The Philippines had been on our list of places to visit for a few years, and after seeing the many photos of idyllic beaches, turquoise waters, otherworldly rock formations and palm forests we finally bought our tickets.
From Toronto, we were able to book a direct flight to the capital city of Manila, where we quickly transferred on a domestic airline to the eastern island of Siargao. Siargao is known as one of the surfing meccas of the Philippines and offers visitors a laid back, serene environment complete with postcard-worthy photography opportunities, great food, comfortable amenities, and even a man-made wakeboard park.
The roads are in great condition and allowed us to get around easily with an affordable scooter rental ($5/day), and cheap petrol readily available for sale by locals alongside the road. We stayed at a beach front surf hotel by the name of Harana Surf Resort. The hotel’s close proximity to ‘Cloud 9’, the islands famous surf break, made it easy to access the waves and our favourite morning smoothie bowls at Shaka Cafe. Other noteworthy places to checkout were Sugba Lagoon and the Magpopongko Rock Pools.
Next, we travelled across the country, by air, to Coron, Palawan. Coron, once a sleepy fishing island, is now waking up with a recent surge in tourism and we could feel the difference after coming from Siargao. The main town is full of day-tour agencies, western-friendly restaurants, and sun-burnt tourists. That said, like most areas facing tourism surges, there is a reason and the reason is out on the water. The region is surrounded by hundreds of islands, lagoons, and pristine beaches. Many partake in group day-tours but we opted to spend a little more and rent our own private boat for the day in order to have the maximum amount of flexibility and freedom. It was well worth it and highly recommended. Incredible paradise coves, crystal clear water and vibrant snorkelling make this region pretty unforgettable.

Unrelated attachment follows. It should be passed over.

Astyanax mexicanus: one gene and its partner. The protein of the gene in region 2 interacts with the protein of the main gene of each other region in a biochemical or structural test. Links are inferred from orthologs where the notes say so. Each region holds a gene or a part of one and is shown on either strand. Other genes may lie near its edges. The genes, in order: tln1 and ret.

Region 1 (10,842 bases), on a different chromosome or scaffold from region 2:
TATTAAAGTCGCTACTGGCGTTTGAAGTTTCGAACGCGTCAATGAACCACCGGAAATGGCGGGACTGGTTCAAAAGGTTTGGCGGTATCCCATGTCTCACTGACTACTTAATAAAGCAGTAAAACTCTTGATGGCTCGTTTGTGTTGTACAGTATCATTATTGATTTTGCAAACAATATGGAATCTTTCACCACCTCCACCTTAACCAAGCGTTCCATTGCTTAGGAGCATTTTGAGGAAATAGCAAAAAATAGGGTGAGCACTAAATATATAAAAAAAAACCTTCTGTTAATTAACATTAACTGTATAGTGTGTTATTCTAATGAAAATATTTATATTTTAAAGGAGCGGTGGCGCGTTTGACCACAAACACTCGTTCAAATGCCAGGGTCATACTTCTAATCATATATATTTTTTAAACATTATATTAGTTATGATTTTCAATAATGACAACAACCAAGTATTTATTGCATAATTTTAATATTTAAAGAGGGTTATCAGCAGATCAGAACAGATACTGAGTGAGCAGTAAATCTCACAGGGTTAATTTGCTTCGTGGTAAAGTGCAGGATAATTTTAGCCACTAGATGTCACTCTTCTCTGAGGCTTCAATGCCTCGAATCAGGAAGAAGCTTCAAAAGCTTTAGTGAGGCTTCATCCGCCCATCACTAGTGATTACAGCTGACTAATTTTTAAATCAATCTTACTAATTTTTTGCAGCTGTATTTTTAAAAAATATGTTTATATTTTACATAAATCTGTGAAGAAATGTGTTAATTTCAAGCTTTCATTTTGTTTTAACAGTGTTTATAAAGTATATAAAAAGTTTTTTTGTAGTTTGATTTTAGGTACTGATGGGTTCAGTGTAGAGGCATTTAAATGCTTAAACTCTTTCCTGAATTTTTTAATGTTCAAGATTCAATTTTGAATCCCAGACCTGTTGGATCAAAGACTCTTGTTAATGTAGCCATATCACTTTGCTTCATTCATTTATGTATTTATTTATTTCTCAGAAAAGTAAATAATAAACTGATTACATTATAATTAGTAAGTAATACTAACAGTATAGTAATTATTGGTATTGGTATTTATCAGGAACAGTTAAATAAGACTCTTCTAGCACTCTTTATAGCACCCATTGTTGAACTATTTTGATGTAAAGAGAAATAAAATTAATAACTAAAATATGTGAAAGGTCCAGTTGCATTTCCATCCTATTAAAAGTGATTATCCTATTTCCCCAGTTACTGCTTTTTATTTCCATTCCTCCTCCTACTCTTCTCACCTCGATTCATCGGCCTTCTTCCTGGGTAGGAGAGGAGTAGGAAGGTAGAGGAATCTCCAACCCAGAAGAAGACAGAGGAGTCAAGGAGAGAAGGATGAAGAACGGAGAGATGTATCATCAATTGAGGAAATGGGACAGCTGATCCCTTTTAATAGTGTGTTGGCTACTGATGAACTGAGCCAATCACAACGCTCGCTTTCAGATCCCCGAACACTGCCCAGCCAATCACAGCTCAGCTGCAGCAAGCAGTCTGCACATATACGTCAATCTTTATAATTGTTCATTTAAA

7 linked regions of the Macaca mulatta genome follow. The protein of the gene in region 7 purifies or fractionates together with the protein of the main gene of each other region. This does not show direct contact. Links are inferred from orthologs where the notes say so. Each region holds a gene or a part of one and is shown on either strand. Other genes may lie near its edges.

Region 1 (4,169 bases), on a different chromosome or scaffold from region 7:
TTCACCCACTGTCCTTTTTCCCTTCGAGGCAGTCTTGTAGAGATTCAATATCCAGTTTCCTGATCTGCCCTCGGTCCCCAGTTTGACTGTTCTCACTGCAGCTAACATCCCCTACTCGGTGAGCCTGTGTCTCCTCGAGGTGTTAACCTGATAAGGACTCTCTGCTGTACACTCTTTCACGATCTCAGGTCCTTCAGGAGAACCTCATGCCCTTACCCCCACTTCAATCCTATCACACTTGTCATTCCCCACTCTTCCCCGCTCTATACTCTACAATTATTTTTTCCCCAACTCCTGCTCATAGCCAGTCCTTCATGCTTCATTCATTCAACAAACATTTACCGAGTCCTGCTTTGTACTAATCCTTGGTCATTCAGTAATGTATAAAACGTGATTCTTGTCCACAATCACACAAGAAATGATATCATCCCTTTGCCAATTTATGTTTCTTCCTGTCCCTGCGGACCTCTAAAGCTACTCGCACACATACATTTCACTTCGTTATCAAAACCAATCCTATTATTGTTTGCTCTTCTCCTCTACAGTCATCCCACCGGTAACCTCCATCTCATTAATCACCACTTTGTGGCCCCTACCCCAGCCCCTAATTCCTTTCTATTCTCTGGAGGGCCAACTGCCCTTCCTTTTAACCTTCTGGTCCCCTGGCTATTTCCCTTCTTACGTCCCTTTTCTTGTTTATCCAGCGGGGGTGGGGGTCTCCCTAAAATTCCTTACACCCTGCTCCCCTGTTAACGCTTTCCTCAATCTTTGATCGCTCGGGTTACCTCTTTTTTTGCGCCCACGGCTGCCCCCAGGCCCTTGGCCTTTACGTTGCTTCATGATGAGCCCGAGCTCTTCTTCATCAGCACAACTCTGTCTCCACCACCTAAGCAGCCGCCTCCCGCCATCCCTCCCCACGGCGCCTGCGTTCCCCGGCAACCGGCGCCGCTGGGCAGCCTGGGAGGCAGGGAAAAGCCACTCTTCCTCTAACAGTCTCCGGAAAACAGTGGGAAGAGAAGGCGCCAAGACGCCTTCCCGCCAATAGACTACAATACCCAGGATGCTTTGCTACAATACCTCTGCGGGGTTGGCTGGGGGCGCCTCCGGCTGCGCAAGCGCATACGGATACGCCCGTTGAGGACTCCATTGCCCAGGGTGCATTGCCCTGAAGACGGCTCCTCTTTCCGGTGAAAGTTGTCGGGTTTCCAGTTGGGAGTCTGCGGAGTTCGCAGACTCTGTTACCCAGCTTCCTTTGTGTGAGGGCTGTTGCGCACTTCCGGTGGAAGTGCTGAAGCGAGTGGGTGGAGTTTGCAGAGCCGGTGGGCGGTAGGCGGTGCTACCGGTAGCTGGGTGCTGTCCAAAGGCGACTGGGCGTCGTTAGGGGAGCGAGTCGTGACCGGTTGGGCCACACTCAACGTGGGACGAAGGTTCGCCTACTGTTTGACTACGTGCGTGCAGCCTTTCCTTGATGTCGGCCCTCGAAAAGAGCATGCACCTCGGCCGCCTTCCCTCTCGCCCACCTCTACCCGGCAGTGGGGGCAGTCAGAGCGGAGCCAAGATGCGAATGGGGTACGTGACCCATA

For our final few days, we chose to visit the place that started all of the hype for us, El Nido, Palawan. The pictures we saw of this paradise immediately shot it up on our list of must-visit travel locations, however, as our trip approached I had heard nothing but negative reviews about it’s oversaturated tourism, poor infrastructure and high prices. We stayed optimistic as we waited for our early morning ferry to pick us up from the port of Coron. The ride over was about 4 hours, and as the cliffs of El Nido came into view we knew that regardless of what changes the local community had seen in recent years that we were going to enjoy ourselves. El Nido ended up being incredibly memorable, with some of the most impressive scenery of the trip. Again, I’d recommend any potential visitors to hire their own boat/crew and to explore the islands with the maximum amount of flexibility. Ask your captain to depart a bit earlier, and to visit the key locations in reverse order, and you’ll be rewarded with near empty oasis’s that are usually littered with tourists in orange life preservers.